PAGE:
Derech Eretz as explained by Rav Hirsch represents the essence and the foundation of what it means to live as a Jew in this world. It therefore is no surprise that Rav Hirsch co-opted the words found in Mishna 2 of “Torah Im Derech Eretz” as the banner of his view of Jewish life in the modern world.
The first time that we encounter in Pirkei Avot the idea of Derech Eretz is in Chapter 2 Mishna 2. Rabban Gamliel teaches “Yafe Talmud Torah Im Derech Eretz” “It is good to combine Torah study with Derech Eretz.” While some would like to suggest that Derech Eretz in this Mishna refers to one’s behavior, from the context of the rest of the Mishna it seems clear that Derech Eretz refers to earning a living, and working. In fact, this Mishna has a similar structure that we have seen, and will continue to see, throughout Pirkei Avot of a Rabbi sharing three different ideas. The first question one asks when encountering this structure is the nature of the relationship between the different ideas. In some Mishnayot that share this structure the relationship between each idea can be difficult to uncover, and as such, leads us to suggest that the given Rabbi was making individual and unrelated statements. However, when at least two of the three teachings of a Mishna share a common theme, it is usually safe to assume that the third shares that theme as well.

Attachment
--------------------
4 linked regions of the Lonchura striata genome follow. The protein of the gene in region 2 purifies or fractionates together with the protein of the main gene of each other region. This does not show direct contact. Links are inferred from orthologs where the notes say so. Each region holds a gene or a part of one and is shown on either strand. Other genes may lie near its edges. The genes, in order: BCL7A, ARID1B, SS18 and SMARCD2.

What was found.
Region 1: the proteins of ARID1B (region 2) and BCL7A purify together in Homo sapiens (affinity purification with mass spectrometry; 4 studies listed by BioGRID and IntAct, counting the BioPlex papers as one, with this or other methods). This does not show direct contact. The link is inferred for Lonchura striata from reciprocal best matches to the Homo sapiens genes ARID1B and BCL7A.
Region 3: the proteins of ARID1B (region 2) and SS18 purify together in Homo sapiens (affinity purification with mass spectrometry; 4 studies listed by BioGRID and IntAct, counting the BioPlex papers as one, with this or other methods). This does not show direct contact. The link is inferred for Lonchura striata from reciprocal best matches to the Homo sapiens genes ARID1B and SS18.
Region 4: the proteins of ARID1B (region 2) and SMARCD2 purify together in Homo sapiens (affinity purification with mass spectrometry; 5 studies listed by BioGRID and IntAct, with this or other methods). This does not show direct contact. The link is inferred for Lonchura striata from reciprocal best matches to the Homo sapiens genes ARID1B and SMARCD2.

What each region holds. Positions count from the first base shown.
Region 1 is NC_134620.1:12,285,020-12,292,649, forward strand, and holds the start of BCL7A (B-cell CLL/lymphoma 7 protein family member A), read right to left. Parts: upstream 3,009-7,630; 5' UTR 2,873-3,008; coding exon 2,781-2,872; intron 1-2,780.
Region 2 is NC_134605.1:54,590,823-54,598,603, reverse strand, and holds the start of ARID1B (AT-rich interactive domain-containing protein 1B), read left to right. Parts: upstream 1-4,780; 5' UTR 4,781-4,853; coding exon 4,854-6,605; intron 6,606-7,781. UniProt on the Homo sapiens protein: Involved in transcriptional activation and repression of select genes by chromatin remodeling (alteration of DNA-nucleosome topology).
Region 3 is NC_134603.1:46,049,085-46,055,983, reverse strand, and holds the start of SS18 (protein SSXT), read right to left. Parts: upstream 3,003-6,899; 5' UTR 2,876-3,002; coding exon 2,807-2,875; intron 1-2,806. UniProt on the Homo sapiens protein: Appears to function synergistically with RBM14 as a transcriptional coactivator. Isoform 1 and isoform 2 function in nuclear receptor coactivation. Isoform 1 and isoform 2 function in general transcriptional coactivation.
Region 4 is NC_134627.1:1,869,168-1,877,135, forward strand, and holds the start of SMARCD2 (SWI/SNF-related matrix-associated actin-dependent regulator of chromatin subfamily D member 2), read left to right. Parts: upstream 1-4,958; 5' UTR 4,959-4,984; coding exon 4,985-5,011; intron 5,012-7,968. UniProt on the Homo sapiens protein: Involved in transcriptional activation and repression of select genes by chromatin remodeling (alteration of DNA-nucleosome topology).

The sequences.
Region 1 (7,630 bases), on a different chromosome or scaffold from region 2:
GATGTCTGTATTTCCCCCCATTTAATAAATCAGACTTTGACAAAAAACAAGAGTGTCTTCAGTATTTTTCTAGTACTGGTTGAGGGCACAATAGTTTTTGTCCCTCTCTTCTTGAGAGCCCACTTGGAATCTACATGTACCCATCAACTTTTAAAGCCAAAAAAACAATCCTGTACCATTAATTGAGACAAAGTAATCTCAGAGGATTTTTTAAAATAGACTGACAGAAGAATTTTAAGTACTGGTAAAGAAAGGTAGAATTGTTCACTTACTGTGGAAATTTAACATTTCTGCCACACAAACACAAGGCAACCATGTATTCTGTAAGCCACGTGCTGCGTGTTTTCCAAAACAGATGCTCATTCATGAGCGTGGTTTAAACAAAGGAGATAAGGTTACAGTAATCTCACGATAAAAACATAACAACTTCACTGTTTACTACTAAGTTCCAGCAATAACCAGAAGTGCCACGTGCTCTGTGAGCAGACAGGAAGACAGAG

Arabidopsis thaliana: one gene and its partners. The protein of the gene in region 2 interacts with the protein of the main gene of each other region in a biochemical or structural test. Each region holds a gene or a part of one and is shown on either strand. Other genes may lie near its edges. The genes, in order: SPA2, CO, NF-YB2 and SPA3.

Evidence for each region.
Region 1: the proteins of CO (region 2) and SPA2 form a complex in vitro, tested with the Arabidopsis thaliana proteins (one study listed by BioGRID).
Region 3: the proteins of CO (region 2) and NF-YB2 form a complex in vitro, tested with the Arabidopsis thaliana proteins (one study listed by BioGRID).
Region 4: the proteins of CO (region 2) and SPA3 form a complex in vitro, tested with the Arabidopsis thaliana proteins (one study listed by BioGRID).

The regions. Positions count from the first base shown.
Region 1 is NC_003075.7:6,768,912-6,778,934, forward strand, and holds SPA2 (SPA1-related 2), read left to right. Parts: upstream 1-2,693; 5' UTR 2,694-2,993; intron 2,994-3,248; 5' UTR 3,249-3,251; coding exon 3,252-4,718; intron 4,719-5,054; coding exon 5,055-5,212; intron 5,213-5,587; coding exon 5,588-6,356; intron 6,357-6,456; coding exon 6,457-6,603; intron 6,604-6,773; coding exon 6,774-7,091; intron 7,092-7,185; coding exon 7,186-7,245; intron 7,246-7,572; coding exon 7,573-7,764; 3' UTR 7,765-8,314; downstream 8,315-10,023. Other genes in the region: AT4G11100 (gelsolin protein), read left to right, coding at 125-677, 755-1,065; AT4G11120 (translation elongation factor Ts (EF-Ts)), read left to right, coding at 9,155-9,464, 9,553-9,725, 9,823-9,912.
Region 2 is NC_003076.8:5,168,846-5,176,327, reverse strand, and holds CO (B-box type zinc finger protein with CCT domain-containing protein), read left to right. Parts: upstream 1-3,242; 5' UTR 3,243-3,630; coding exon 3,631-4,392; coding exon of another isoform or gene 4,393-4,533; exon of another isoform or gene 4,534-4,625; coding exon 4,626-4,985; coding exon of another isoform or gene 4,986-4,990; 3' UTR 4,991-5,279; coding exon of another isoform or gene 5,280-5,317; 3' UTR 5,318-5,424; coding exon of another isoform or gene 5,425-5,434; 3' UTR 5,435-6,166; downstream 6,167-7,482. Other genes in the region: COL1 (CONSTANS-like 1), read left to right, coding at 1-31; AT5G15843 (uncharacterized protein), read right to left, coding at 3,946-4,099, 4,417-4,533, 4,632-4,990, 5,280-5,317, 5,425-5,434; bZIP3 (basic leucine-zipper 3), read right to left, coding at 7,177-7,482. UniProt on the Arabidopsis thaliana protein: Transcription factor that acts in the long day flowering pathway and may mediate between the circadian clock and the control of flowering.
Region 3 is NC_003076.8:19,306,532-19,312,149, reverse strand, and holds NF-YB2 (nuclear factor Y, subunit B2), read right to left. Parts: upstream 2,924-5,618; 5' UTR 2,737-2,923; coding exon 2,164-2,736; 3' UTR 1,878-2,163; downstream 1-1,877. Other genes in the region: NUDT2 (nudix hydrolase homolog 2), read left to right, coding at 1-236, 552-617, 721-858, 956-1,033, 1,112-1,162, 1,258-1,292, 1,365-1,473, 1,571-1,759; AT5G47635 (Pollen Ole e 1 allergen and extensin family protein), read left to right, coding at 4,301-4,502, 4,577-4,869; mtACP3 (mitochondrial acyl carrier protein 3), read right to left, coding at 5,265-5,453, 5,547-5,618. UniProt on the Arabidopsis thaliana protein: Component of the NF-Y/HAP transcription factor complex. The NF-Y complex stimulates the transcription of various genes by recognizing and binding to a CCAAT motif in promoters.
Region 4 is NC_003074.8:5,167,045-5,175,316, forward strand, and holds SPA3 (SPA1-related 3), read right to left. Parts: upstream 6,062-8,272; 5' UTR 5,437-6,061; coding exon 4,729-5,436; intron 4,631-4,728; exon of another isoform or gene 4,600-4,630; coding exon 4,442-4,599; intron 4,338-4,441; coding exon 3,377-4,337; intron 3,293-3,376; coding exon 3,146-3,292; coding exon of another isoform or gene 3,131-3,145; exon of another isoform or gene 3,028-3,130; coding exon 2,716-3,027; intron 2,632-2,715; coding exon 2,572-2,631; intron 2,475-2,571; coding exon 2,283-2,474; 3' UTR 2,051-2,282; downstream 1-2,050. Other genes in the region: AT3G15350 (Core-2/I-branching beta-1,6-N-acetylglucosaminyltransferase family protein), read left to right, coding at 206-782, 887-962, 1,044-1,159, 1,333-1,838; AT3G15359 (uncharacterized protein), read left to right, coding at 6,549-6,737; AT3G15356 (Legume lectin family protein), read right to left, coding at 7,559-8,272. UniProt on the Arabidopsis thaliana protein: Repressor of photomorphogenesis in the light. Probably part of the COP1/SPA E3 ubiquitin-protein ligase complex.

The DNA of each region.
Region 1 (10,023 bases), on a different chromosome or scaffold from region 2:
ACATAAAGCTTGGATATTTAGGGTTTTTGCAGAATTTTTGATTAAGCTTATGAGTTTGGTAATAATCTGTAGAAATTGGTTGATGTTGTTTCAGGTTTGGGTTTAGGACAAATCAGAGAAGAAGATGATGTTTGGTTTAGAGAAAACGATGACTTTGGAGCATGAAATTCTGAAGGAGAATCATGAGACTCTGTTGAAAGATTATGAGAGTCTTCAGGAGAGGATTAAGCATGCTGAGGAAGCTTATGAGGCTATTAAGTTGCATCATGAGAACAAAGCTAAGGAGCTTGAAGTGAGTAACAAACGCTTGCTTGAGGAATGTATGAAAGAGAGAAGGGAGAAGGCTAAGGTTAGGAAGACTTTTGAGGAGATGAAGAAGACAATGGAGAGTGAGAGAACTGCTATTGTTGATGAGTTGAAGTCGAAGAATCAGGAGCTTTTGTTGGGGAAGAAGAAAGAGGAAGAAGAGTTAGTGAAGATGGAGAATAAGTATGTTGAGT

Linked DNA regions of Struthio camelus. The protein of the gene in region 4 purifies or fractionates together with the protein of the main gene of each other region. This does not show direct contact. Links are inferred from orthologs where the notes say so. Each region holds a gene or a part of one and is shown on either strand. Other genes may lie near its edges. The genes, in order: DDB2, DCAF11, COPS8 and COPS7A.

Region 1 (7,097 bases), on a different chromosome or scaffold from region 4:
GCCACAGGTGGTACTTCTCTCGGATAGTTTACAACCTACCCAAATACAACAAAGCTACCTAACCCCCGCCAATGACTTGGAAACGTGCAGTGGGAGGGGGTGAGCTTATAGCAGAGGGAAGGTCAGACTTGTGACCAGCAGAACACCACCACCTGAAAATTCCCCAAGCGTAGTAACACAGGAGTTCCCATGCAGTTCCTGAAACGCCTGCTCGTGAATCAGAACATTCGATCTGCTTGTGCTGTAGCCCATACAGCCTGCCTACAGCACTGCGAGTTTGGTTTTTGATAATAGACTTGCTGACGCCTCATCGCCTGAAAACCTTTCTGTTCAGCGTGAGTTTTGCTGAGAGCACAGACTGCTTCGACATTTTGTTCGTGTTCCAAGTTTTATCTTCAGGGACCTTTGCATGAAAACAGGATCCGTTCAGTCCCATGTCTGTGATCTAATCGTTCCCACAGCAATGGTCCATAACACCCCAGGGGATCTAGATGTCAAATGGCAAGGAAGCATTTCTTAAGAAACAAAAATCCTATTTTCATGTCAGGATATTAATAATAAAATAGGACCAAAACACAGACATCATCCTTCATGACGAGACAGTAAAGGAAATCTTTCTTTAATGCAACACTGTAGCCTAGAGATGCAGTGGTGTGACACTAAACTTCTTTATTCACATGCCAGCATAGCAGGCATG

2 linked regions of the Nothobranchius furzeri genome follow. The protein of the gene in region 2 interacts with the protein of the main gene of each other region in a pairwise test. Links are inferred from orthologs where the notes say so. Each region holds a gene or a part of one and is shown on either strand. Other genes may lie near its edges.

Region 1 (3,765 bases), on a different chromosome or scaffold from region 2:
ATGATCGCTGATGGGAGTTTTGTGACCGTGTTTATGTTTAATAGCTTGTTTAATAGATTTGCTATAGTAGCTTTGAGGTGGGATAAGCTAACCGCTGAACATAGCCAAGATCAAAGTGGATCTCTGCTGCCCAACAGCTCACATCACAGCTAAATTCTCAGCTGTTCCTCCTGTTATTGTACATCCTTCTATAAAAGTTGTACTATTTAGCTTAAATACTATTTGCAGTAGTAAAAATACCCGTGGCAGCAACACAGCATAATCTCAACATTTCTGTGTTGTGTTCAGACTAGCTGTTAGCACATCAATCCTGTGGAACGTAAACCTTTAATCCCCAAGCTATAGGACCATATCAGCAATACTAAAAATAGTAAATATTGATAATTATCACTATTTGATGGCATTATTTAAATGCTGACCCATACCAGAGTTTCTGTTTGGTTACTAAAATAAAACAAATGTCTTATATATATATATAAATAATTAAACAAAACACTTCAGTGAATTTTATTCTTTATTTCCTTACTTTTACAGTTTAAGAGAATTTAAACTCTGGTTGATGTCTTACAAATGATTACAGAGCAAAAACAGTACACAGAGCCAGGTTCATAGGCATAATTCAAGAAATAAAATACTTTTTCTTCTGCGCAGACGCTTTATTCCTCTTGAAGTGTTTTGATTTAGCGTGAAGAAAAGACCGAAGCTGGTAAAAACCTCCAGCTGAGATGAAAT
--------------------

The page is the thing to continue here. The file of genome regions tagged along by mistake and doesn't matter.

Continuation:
A close reading of Mishna 2 follows this structure as we find three different ideas: A teaching about Torah and Derech Eretz, a teaching about Torah and one’s occupation, and a teaching about those who work for the community. The Mishna’s second and third statement that focus on one’s livelihood and occupation, help us understand the Mishna’s first statement about Torah and Derech Eretz. From this context, Derech Eretz most probably follows the theme of the second and third statements of the Mishna referring specifically to one’s occupation and profession and not to one’s general behavior.